On September 13th, 1993, Nirvana released what was to be their last full length album before Kurt Cobain’s untimely death, but for many it is difficult to separate the two events. For some people, these events have to remain connected and it would be difficult to say that in some ways they aren’t. However, if you look at the album in the context of the situation that Kurt Cobain and Nirvana were going through at the time, you might just see it differently. In Utero is notable for being the sonic opposite of Nevermind, the breakthrough album that pushed Nirvana into the spotlight in 1991. As a whole, In Utero seemed to be an artistic foray into the realm of Noise, Rock and Pop.
In Utero was produced and recorded by Steve Albini, known for his work in Big Black and other notable recording/producing credits such as The Pixies Surfer Rosa album. Recorded at Pachyderm Studios in Cannon Falls, Minnesota, the album was made quickly in a short two week period, which captured the band in a raw and live atmosphere. In Utero’s songs were culled from songs that the band had for years, dating back as far as 1990 and newer songs that were written specifically for this album. The songs were modified lyrically and musically to a degree and when combined with the rest of the album they showcased a cohesive narrative.
The opening of “Serve The Servants” proves to be the dissonant opposite of Nervmind’s opening track “Smells Like Teen Spirit”. The lines “Teenage angst has paid off well/Now I’m bored and old” set the mood for what was to come musically and lyrically on In Utero. The song in the context of time and place seems to address Cobain’s reaction to Nirvana’s successes and his life as an adolescent and becoming an adult. The lines “As my bones grew they did hurt/They hurt really bad/I tried hard to have a father/But instead I had a Dad” seem to emphasize all these things. At the same time, while the later line is a reference to Cobain’s relationship with his father, it also is reminiscent of the line “He might be a father/But he sure ain't a Dad” from The Replacements song “Androgynous” found on their 1984 album Let It Be. This further emphasizes their musical intentions, although it was most likely a subconscious thought, it is leaning more towards the underground sound of the college radio aesthetic in which the band was bred as opposed to the crisp produced sound of mainstream rock that they seemed to battle against.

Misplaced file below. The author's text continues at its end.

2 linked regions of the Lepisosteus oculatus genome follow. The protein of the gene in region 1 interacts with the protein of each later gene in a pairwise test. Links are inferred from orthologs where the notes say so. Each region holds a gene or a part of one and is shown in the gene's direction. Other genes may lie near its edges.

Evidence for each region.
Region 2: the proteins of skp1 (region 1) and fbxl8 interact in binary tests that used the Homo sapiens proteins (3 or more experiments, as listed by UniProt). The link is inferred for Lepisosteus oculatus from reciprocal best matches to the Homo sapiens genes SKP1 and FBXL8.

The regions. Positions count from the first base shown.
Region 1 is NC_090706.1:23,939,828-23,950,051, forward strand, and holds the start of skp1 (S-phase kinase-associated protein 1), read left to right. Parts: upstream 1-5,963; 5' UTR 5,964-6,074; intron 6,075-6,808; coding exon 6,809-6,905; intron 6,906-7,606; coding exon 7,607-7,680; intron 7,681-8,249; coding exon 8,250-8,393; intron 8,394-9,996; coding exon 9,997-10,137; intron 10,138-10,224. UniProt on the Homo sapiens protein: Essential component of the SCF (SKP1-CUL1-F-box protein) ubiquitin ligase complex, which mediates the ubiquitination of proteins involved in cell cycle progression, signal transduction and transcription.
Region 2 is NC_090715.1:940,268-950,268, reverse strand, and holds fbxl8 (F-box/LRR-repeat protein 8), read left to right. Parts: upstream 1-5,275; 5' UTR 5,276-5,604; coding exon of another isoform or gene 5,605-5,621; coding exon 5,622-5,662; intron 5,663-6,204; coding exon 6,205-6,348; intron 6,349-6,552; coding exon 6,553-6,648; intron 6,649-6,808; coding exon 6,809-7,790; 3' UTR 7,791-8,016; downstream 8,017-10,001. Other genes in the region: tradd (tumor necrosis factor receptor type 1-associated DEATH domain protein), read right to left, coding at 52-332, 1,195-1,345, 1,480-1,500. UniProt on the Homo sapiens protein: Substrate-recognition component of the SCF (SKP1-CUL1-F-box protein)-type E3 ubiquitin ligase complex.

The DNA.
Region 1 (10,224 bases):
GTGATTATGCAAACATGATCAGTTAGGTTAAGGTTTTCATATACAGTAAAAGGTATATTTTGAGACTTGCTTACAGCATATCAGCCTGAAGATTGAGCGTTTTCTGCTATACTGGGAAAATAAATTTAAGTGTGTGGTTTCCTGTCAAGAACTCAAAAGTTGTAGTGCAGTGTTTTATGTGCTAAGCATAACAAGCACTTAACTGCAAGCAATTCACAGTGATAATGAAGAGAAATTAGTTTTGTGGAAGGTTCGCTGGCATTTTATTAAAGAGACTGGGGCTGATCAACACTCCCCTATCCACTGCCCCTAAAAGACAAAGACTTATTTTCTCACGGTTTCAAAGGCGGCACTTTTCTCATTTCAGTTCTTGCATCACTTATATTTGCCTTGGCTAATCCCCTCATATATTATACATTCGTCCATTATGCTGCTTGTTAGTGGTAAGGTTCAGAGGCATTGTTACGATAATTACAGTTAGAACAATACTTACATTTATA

“Scentless Apprentice” attacks even deeper with its heavy drums and guitar riffs. Lyrically the song was influenced by the book Perfume by Patrick Suskind about a perfume apprentice seeking out the perfect scent by murder, even though he has no body odour of his own. The song can be seen as an allegory for the mainstream media, as can quite a few songs throughout this album. “Rape Me” is a bold Punk/Pop concoction that was supposedly inspired by the misinterpretations of Cobain’s past lyrics, “Francis Farmer Will Have Her Revenge On Seattle” once again draws from a literary world, being influenced by the 1978 Biography of actress Frances Farmer entitled Shadowland. Songs such as “Dumb”, “Pennyroyal Tea” and “All Apologies” all lean towards Cobain’s Beatles influenced tendencies, while songs such as “Very Ape”, “Milk It” and “Tourette’s” all lean towards the bands aggressive Punk tendencies.
“Heart-Shaped Box” was the first single released for In Utero. The song quickly shot up the Billboard charts becoming number one on the Billboard Modern Rock Track charts, but it had its origins in 1992. The song is one of the best examples of the bands style featuring the quiet verse and loud chorus dynamic that many of their songs featured. Lyrically the song is said to have a few meanings, the most common being about Cobain’s relationship with Courtney Love, she had according to Charles R. Cross’s Heavier Than Heaven, given Cobain a heart shaped box. And although the song was originally titled “Heart-Shaped Coffin”, many visual images are portrayed throughout the song with lyrics seeming to reference, love, birth and the portrayal of the media. When coupled with the music video shot by Anton Corbjin, it created a striking visual package.